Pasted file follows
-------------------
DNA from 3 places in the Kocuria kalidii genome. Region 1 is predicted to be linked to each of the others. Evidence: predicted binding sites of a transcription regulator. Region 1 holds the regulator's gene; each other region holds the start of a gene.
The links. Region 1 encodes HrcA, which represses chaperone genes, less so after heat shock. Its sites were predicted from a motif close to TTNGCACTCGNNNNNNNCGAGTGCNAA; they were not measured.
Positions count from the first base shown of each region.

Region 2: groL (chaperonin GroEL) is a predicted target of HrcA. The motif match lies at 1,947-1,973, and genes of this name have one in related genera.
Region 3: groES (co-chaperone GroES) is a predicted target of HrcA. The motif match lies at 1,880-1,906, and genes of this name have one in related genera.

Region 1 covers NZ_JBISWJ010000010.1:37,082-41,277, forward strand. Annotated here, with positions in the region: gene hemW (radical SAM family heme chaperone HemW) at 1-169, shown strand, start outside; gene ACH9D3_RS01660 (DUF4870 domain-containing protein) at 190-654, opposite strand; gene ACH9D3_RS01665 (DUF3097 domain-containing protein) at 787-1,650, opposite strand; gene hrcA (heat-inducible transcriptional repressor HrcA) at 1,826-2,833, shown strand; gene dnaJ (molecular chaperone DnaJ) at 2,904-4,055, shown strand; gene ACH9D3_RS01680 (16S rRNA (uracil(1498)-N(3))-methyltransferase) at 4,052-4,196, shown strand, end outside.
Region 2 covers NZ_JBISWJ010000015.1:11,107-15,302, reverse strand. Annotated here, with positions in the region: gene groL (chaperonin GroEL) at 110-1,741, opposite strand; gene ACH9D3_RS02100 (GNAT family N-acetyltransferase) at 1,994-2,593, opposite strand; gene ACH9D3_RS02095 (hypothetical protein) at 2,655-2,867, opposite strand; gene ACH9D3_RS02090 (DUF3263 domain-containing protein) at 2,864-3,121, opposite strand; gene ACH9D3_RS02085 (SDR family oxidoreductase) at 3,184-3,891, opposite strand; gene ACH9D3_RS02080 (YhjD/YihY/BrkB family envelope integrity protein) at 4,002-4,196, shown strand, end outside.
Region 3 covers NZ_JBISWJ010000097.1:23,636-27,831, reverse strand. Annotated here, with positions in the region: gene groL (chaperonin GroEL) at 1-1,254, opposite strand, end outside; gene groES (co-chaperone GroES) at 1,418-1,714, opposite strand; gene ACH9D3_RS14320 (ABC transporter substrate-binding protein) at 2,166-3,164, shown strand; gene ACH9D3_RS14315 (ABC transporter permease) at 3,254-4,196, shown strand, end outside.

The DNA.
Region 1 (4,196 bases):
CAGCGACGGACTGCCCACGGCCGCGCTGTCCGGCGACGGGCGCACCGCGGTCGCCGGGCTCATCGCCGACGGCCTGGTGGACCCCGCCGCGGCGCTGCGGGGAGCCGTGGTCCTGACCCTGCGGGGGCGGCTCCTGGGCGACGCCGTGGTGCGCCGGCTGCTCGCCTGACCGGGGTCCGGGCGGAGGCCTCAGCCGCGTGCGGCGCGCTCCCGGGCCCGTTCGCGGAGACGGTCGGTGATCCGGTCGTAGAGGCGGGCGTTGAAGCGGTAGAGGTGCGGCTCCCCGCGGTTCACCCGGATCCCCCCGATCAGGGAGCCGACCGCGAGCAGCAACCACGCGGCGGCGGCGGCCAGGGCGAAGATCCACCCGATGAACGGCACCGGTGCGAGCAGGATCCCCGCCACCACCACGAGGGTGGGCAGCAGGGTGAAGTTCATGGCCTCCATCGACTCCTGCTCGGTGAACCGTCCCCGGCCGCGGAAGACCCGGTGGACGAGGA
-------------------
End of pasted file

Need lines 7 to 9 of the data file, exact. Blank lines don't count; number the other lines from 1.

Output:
Region 2 covers NZ_JBISWJ010000015.1:11,107-15,302, reverse strand. Annotated here, with positions in the region: gene groL (chaperonin GroEL) at 110-1,741, opposite strand; gene ACH9D3_RS02100 (GNAT family N-acetyltransferase) at 1,994-2,593, opposite strand; gene ACH9D3_RS02095 (hypothetical protein) at 2,655-2,867, opposite strand; gene ACH9D3_RS02090 (DUF3263 domain-containing protein) at 2,864-3,121, opposite strand; gene ACH9D3_RS02085 (SDR family oxidoreductase) at 3,184-3,891, opposite strand; gene ACH9D3_RS02080 (YhjD/YihY/BrkB family envelope integrity protein) at 4,002-4,196, shown strand, end outside.
Region 3 covers NZ_JBISWJ010000097.1:23,636-27,831, reverse strand. Annotated here, with positions in the region: gene groL (chaperonin GroEL) at 1-1,254, opposite strand, end outside; gene groES (co-chaperone GroES) at 1,418-1,714, opposite strand; gene ACH9D3_RS14320 (ABC transporter substrate-binding protein) at 2,166-3,164, shown strand; gene ACH9D3_RS14315 (ABC transporter permease) at 3,254-4,196, shown strand, end outside.

The DNA.